Conclusion and Suggestions
The conjunction of biotechnology and intellectual property rights (IPR) has serious implications for law and society. Intellectual property laws, which were framed in the industrial age, have proved to be inefficient in the present information age. Existing patent laws are confronted with new genetic inventions, which differ markedly from mechanical and chemical inventions that have been the traditional subject matters of patents. Modern biotechnology inventions, particularly genetic inventions, have become more valuable as an embodiment of information as compared to their physical attributes. The advent of bioinformatics and genetic databases demands a different patent approach, much in tune with the present information age. Although, it is not possible to create new IPR every time when a new technology emerges, however, fitting all sorts of inventions in a single set of law is also problematic.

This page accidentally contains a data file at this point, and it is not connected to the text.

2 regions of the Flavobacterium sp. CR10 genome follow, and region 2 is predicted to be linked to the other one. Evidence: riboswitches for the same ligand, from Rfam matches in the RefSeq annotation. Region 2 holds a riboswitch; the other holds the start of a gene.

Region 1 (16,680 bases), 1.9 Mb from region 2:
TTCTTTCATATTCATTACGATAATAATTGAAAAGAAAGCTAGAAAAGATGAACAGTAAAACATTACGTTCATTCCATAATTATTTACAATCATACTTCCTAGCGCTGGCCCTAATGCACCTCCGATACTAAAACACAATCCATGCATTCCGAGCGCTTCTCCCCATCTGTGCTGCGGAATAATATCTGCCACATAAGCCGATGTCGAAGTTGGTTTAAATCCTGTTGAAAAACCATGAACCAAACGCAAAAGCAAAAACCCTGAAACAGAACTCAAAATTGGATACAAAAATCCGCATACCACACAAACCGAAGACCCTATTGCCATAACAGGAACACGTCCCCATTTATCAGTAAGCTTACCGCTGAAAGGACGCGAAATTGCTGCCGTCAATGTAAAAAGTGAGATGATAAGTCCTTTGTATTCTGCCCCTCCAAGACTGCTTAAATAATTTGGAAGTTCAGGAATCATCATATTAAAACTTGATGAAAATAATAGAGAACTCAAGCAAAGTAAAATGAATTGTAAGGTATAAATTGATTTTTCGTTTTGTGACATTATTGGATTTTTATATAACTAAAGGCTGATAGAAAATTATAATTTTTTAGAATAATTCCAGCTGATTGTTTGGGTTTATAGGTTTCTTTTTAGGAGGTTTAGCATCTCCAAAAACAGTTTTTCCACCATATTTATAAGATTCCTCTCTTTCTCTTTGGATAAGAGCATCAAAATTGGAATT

KeywordsSupra Note Intellectual Property Right Patent System Intellectual Property Protection Genetic Invention
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